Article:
A doctor speaks out about the 12 steps

Dear Stanton:

I've read The Truth about Addiction, Diseasing of America, and The Meaning of Addiction. It was so refreshing to read these books, like a cool breeze off the lake on a hot summer day in Chicago. Most psychiatrists and psychologists who write, particularly the New Age variety, quote themselves. Your books, on the other hand, are scholarly works—well thought out; exhaustively researched; and eloquently worded. I've been troubled by the recovery and twelve-step movements for some time, but I couldn't find the right words to describe my misgivings until I read these books. This is brilliant stuff.

My introduction to inpatient chemical dependency treatment came in my first year of medical school in 1981. We eager, young students in short white coats were taken to a reputable, local recovery hospital to observe treatment in action. Thirty patients gathered in a circle and started off: "I'm Bob, and I'm an alcoholic, etc..." The director of the program, a born-again type, had a developmentally disabled woman tell the group about her resolution to get help—I have no idea what sort—in the future if she felt she needed it. He made her say this again loudly so everyone in the group could hear it. Then he made her stand on her chair and shout it three time at the top of her lungs so that "everyone within a city block" could hear it. I was very disturbed by that scene. It was hard to watch this particular person being humiliated, and I knew that if she called for help, she probably wouldn't get it. The whole thing was surreal. Later, the director beatifically smiled and said something about "the disease," its severity, and the need for drastic treatment. (If I treated any group of truly diseased people like that, say a group of diabetics, I'd lose my license.) "Gee," I thought to myself, "this is the way addicts have to be treated." We all towed the twelve-step line as students and residents. Medical schools don't select contrarian thinkers.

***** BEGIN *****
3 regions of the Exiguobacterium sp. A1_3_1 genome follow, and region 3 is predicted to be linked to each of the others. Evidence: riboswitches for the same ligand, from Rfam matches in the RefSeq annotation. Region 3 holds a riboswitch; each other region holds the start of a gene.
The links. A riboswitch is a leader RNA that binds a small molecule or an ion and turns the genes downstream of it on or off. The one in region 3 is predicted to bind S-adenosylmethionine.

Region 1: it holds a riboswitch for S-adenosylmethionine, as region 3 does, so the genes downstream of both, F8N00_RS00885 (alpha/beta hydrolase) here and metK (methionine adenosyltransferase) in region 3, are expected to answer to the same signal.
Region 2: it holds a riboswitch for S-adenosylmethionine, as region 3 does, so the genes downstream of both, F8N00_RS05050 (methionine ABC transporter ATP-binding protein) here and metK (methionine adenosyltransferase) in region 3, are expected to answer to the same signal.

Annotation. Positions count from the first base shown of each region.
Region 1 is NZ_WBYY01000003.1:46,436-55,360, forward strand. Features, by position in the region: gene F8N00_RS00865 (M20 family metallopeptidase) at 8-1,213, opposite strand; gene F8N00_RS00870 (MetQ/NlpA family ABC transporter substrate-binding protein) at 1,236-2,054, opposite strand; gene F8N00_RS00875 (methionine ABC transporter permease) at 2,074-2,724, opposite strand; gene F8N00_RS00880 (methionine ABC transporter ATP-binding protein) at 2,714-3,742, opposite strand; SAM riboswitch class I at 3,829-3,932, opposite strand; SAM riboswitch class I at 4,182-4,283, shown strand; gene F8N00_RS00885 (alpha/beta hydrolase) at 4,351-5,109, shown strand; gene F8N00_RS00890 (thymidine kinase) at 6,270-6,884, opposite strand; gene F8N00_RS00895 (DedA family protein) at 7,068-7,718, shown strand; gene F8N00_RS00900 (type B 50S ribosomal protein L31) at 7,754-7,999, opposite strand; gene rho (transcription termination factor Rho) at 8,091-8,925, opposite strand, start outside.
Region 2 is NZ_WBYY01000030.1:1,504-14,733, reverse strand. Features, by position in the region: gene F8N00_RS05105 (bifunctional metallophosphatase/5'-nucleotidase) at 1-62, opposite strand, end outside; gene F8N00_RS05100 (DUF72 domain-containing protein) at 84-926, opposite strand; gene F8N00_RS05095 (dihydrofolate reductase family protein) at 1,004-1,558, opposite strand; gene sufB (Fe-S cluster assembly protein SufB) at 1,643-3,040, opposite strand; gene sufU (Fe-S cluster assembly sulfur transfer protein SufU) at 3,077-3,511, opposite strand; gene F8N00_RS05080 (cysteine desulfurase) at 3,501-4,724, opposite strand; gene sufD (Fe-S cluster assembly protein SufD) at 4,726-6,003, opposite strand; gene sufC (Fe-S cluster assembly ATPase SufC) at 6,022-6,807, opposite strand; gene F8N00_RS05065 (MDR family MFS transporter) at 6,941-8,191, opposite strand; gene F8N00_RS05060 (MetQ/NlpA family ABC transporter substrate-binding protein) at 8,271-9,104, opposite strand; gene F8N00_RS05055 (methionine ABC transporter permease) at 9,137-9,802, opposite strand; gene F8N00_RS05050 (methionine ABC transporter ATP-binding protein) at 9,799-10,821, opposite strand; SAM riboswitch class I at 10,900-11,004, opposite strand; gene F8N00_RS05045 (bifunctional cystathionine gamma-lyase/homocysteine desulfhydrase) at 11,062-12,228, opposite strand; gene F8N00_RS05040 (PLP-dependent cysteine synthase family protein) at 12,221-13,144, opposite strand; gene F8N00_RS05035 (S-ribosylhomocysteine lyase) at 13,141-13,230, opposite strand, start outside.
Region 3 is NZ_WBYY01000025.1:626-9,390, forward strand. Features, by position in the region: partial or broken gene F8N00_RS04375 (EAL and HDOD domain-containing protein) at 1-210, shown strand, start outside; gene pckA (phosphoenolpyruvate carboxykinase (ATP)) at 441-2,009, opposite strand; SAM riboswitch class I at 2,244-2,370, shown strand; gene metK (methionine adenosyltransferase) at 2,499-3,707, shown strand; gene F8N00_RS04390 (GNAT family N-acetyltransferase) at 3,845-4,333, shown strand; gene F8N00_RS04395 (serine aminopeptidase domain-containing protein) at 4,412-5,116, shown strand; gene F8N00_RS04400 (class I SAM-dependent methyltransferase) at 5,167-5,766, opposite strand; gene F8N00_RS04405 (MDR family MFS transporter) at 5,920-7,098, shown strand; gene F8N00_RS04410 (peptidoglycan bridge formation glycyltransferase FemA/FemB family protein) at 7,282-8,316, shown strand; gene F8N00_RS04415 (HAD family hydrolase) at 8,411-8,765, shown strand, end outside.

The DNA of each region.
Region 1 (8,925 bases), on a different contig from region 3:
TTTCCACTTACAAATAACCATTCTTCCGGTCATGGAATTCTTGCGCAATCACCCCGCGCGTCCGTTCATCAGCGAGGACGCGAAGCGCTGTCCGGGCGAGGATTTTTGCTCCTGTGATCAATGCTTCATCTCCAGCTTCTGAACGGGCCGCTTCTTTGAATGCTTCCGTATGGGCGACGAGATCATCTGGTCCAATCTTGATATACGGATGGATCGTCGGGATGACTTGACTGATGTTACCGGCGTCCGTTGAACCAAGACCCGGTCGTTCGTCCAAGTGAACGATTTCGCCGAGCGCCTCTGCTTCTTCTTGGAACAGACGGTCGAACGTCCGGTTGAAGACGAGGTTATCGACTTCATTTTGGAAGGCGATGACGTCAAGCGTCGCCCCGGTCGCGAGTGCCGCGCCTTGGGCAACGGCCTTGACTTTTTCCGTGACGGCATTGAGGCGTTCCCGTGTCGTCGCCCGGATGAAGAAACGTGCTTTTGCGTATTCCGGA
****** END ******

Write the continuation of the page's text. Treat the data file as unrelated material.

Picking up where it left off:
It seems to me that there is a streak of sadism in the neo-Puritan American variety of drug treatment. I've seen it repeatedly. I'm not sure where this comes from. My hunch is that some health professionals with sadistic urges tend to gravitate toward substance abuse treatment since this is the one area in which they can act out on their sadistic wishes, be coercive, and still be seen as healers. One staff member from the now defunct US Naval Hospital in Long Beach said, "We give our addicts a swift kick in the pants to get them headed in the right direction." If one wants see oneself as Mother Teresa or Albert Schweitzer, but unconsciously wants to kick people in the pants, substance treatment would be a good place to go. Tough Love, and all that.

I'm just starting out in private practice. Let me know in advance if you're going to put this up at your site. American Orthodox Recovery is a religion which doesn't flinch at burning heretics! Who knows, in a few years, it might be the official state religion of the US.

John [...], MD.